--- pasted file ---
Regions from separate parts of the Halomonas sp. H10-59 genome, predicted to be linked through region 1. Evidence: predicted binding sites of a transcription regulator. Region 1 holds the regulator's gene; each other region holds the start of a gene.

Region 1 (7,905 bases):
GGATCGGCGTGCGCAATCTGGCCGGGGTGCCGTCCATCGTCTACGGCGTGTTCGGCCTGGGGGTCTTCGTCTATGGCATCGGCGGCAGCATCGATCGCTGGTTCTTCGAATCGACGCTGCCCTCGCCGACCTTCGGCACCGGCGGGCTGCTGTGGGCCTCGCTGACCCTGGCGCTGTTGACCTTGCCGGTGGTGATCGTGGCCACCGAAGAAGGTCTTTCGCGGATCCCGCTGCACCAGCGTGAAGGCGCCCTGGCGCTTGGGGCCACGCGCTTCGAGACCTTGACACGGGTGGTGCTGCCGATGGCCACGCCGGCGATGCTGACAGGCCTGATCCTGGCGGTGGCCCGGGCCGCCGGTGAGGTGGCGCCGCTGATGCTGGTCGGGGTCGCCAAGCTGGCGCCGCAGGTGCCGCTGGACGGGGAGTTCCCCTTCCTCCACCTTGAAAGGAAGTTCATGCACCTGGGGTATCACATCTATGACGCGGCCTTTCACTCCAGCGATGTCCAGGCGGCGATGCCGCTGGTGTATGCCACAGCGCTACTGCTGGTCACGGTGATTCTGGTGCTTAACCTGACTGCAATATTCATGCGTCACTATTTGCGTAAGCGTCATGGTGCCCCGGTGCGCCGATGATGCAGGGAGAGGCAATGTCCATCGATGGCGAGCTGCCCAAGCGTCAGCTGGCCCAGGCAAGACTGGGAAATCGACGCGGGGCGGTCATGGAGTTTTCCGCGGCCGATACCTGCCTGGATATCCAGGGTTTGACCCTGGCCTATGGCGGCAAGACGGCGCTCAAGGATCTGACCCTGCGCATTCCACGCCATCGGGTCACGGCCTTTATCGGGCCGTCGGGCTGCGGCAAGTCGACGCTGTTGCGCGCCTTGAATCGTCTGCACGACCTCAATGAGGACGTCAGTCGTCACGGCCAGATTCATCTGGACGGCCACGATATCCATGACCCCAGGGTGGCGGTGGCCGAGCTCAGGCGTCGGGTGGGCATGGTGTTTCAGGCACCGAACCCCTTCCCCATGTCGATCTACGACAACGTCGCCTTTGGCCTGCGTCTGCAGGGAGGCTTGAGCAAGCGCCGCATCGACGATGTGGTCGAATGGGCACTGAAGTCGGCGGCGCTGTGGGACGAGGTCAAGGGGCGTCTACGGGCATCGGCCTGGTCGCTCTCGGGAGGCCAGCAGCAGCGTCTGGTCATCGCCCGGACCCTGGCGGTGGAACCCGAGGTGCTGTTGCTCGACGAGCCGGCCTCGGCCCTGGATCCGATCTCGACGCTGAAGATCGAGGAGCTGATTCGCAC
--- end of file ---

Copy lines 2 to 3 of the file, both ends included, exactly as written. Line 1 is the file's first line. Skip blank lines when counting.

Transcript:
Region 1 (7,905 bases):
GGATCGGCGTGCGCAATCTGGCCGGGGTGCCGTCCATCGTCTACGGCGTGTTCGGCCTGGGGGTCTTCGTCTATGGCATCGGCGGCAGCATCGATCGCTGGTTCTTCGAATCGACGCTGCCCTCGCCGACCTTCGGCACCGGCGGGCTGCTGTGGGCCTCGCTGACCCTGGCGCTGTTGACCTTGCCGGTGGTGATCGTGGCCACCGAAGAAGGTCTTTCGCGGATCCCGCTGCACCAGCGTGAAGGCGCCCTGGCGCTTGGGGCCACGCGCTTCGAGACCTTGACACGGGTGGTGCTGCCGATGGCCACGCCGGCGATGCTGACAGGCCTGATCCTGGCGGTGGCCCGGGCCGCCGGTGAGGTGGCGCCGCTGATGCTGGTCGGGGTCGCCAAGCTGGCGCCGCAGGTGCCGCTGGACGGGGAGTTCCCCTTCCTCCACCTTGAAAGGAAGTTCATGCACCTGGGGTATCACATCTATGACGCGGCCTTTCACTCCAGCGATGTCCAGGCGGCGATGCCGCTGGTGTATGCCACAGCGCTACTGCTGGTCACGGTGATTCTGGTGCTTAACCTGACTGCAATATTCATGCGTCACTATTTGCGTAAGCGTCATGGTGCCCCGGTGCGCCGATGATGCAGGGAGAGGCAATGTCCATCGATGGCGAGCTGCCCAAGCGTCAGCTGGCCCAGGCAAGACTGGGAAATCGACGCGGGGCGGTCATGGAGTTTTCCGCGGCCGATACCTGCCTGGATATCCAGGGTTTGACCCTGGCCTATGGCGGCAAGACGGCGCTCAAGGATCTGACCCTGCGCATTCCACGCCATCGGGTCACGGCCTTTATCGGGCCGTCGGGCTGCGGCAAGTCGACGCTGTTGCGCGCCTTGAATCGTCTGCACGACCTCAATGAGGACGTCAGTCGTCACGGCCAGATTCATCTGGACGGCCACGATATCCATGACCCCAGGGTGGCGGTGGCCGAGCTCAGGCGTCGGGTGGGCATGGTGTTTCAGGCACCGAACCCCTTCCCCATGTCGATCTACGACAACGTCGCCTTTGGCCTGCGTCTGCAGGGAGGCTTGAGCAAGCGCCGCATCGACGATGTGGTCGAATGGGCACTGAAGTCGGCGGCGCTGTGGGACGAGGTCAAGGGGCGTCTACGGGCATCGGCCTGGTCGCTCTCGGGAGGCCAGCAGCAGCGTCTGGTCATCGCCCGGACCCTGGCGGTGGAACCCGAGGTGCTGTTGCTCGACGAGCCGGCCTCGGCCCTGGATCCGATCTCGACGCTGAAGATCGAGGAGCTGATTCGCAC